Commercial harvest of degraded forests on cards?

Environment minister Prakash Javadekar's statement that government is considering plan to harvest open forests goes against the policy of previous governments

 
By Kumar Sambhav Shrivastava
Published: Saturday 04 July 2015

Photo courtesy FAOThe Union government may soon come up with a scheme to commercially exploit degraded forests in the country. Environment minister Prakash Javadekar said on July 8 that the government is considering a plan to harvest open forests (canopy cover less 40 per cent) in the country in order to create jobs and reduce the import of wood.

The announcement came while he released the India State of Forest Report 2013. As per the report, India has a forest cover of 697,898 square kilometres (sq km). Out of this, 295,651 sq km are open forests, classified as patches of green cover having canopy density between 10 per cent and 40 per cent. This constitutes about nine per cent of the country’s geographical area. In the past two years, there has been an increase of more than 7,800 sq km of open forests. Simultaneously, there is a decrease of about 2,000 sq km of moderately dense forests (canopy density between 40 per cent and 70 per cent), indicating that either it has been deforested or has degraded into open forests.

So far, the national forest policy and the forest laws have discouraged commercial harvest of all the government forests irrespective of their canopy densities. However, the Centre has been mulling changes in the National Forest Policy for last more than a year. Javadekar’s comments give a hint that changes in the policy are on the cards. “On face value, the import of wood sounds good because we are protecting our forests and exploiting the forests in other countries. But by doing so, we are also exporting our jobs to other countries,” said Javadekar. “We have around eight per cent of the country's area as open forests. A portion of this, say 20 per cent, can be allocated for the livelihood needs of the local communities while the rest can be harvested for creating jobs,” he added.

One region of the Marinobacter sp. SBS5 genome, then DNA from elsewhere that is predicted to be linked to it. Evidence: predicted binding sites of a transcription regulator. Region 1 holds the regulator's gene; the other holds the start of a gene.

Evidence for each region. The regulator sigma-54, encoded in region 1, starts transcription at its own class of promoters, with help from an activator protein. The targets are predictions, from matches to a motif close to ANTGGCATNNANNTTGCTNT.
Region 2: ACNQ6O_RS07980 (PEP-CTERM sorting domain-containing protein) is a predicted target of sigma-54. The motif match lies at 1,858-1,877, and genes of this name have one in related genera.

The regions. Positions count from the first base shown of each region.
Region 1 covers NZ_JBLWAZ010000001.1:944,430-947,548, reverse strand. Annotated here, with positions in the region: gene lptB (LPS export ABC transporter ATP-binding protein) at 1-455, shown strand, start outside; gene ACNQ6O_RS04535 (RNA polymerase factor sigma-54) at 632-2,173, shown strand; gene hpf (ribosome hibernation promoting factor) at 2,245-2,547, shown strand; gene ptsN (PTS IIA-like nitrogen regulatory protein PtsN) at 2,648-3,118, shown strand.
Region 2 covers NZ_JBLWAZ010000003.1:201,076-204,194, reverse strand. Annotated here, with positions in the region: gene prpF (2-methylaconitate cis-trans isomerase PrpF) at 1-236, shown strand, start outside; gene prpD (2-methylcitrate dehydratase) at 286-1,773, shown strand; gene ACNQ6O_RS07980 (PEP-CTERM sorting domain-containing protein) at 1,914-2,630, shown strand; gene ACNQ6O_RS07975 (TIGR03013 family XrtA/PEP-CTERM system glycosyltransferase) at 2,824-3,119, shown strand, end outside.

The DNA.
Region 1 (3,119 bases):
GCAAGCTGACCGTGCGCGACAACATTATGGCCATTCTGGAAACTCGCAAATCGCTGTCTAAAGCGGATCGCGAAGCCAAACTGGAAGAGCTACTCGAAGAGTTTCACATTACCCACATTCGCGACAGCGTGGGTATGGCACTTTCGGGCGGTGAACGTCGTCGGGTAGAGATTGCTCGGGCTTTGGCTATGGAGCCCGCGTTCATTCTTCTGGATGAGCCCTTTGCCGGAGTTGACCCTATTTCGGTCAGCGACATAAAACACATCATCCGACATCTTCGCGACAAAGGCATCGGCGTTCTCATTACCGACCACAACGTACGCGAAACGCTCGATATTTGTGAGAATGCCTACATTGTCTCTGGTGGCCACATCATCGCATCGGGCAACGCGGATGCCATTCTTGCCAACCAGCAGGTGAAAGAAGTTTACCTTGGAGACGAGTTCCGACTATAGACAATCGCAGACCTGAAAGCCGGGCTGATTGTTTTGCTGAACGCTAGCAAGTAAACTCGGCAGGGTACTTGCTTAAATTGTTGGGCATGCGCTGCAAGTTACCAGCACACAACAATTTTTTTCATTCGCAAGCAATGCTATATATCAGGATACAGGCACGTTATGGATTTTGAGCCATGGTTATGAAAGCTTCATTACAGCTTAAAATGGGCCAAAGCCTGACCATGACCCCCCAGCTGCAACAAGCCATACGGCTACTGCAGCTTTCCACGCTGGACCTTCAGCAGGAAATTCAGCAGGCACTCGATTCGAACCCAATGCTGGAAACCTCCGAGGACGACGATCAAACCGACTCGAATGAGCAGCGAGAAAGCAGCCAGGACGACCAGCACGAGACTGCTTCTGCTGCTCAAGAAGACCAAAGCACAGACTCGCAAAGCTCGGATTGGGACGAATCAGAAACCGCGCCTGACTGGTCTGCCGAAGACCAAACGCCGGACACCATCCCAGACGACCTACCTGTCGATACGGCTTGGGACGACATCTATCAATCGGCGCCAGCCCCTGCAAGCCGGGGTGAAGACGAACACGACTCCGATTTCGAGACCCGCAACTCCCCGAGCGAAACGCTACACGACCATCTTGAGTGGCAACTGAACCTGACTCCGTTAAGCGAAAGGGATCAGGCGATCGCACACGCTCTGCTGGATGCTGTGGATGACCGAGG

Paper industry push
 
This, perhaps, also falls in line with the long-pending demand of the paper industry, which has been persistently demanding leasing out of open/degraded forestland to it for commercial plantation and harvesting. The ministry of environment and forests, till the tenure of the last government, was opposed to this demand saying the primary function of the forests, as per the national forest policy, was to protect biodiversity value and to provide livelihood security to the local communities and not commercial gains. Environment activists have also been against leasing out forests to industries, arguing that it would compromise with the environment and rights of the local communities. Officials in the environment ministry also said that such a move would not only require change in the national forest policy but also in the national forest laws which has to be done by Parliament.

While Javadekar refused to divulge more information on the “scheme”, citing ongoing Parliament session as the reason, it is to be seen to what extent the government will bend to change its policy for forests.

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